One definition of stress goes like this: “Stress is a perceived disconnection from our divine source.” Some call this a “bad hair day” while others (with more stress) call it “The day from hell.” Indeed, in times of stress we can feel like we have been abandoned, even punished by God (even by those who claim not to believe in one). Prayer is not only the recognition that we are part of something much bigger out there (whatever you choose to call it), but a desire to be in alignment with this divine source. Prayers come in many styles (e.g., requests, gratitude, call for help, etc.) and today there is much research on the topic. In the words of Carl Jung, “Called or not, the gods are here.” The wisdom keepers the world over, remind us that we are NEVER alone. Spiritual assistance is only a thought and a prayer away. However to this we must add, when your prayers aren’t answered, it wasn’t that they weren’t heard… it’s just that the answer was NO! And one must also be reminded of this sage advice: Be careful what you ask for… you just might get it! First and foremost, prayer is an intention. As children we learn to recite prayers but prayers are more than just words, they are words with emotion. Prayer is considered by many to be a very effective coping technique for stress.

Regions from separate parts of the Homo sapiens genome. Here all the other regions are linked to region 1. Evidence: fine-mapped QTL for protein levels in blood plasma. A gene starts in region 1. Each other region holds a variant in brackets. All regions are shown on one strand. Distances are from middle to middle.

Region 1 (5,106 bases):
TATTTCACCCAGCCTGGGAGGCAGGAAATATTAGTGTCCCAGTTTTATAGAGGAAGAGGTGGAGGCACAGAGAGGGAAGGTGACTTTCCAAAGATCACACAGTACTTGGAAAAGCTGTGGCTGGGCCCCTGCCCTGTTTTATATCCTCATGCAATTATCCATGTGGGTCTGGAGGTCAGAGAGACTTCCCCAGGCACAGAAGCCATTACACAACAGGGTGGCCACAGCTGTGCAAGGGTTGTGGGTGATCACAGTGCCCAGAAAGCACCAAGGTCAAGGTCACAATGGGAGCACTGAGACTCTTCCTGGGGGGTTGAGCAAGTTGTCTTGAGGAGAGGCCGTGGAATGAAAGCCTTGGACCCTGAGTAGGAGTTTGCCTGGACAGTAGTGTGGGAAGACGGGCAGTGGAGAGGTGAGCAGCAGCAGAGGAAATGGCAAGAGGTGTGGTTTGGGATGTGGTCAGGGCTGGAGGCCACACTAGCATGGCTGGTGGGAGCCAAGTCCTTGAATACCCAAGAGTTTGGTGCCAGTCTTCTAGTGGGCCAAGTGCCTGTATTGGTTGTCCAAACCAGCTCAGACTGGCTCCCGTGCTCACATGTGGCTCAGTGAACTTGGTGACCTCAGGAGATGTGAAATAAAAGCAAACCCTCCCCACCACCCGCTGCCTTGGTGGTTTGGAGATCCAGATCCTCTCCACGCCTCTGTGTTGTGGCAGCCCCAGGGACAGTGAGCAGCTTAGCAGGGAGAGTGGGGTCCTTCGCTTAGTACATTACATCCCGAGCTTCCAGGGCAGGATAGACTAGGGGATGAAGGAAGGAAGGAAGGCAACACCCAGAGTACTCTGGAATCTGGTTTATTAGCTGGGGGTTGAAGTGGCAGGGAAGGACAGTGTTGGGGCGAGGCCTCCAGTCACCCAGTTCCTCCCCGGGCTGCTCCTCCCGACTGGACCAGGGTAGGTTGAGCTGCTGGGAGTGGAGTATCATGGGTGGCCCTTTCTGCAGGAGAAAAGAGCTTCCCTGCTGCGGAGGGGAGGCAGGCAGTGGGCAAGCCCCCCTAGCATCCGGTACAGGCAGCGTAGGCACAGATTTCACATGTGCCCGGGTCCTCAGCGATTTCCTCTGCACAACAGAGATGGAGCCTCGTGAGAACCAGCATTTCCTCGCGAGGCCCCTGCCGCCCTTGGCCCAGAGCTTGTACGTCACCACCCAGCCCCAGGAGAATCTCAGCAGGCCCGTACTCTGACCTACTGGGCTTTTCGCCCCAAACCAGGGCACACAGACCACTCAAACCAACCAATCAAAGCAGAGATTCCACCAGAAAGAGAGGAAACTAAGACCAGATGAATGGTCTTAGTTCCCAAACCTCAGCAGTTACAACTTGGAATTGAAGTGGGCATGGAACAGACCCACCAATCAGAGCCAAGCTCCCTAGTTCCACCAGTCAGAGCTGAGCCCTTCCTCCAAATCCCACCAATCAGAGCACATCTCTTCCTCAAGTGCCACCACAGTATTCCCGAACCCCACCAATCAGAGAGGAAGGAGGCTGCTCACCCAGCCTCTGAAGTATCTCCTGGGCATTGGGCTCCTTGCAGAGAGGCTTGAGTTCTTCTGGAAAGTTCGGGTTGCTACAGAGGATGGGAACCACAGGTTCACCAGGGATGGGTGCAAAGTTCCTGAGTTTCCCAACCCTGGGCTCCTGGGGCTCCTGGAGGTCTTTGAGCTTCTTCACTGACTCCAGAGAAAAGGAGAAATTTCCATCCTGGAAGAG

• Stress Tip for the Day:
Author Sophy Burnham (A Book of Angels) suggests that prayer, to be most effective, be done in much the same way that mental imagery be done: Speak in the present tense, speak from a positive perspective, join your intentions with a feeling of love (not fear), detatch from the outcome and end with a word of gratitude.
• Books Worth Noting:
There are many books on prayer today, but my favorite is the classic work, Healing Words by Larry Dossey. As a side note, Herbert Benson and colleagues’ study on the efficacy (or lack thereof) of prayer may have gained lots of attention (even a cover story in Newsweek or Time) but the study was so fatally flawed it is considered a travesty by researchers.
• Photo of the Day:
There is an expression that says when you sing, you pray twice. I don’t sing when I see mountains like these, but I am filled with awe and silent praise, a whole other kind of prayer. The Tetons are amazing and this photo was taken last summer on an early morning walk. Enjoy!
• Quote for the Day:
“In prayer, it is better to have a heart without words than words without a heart.” — Mahatma Gandhi
Brian Luke Seaward, Ph.D. is an internationally renowned expert in the fields of stress management, mind-body-spirit healing and stress and human spirituality. He is the author of over 10 books including the bestsellers, Stand Like Mountain, Flow Like Water, Stressed Is Desserts Spelled Backward, The Art of Calm, Quiet Mind, Fearless Heart and Managing Stress (6E). He can be reached through his website:www.brianlukeseaward.net
© Brian Luke Seaward, Ph.D.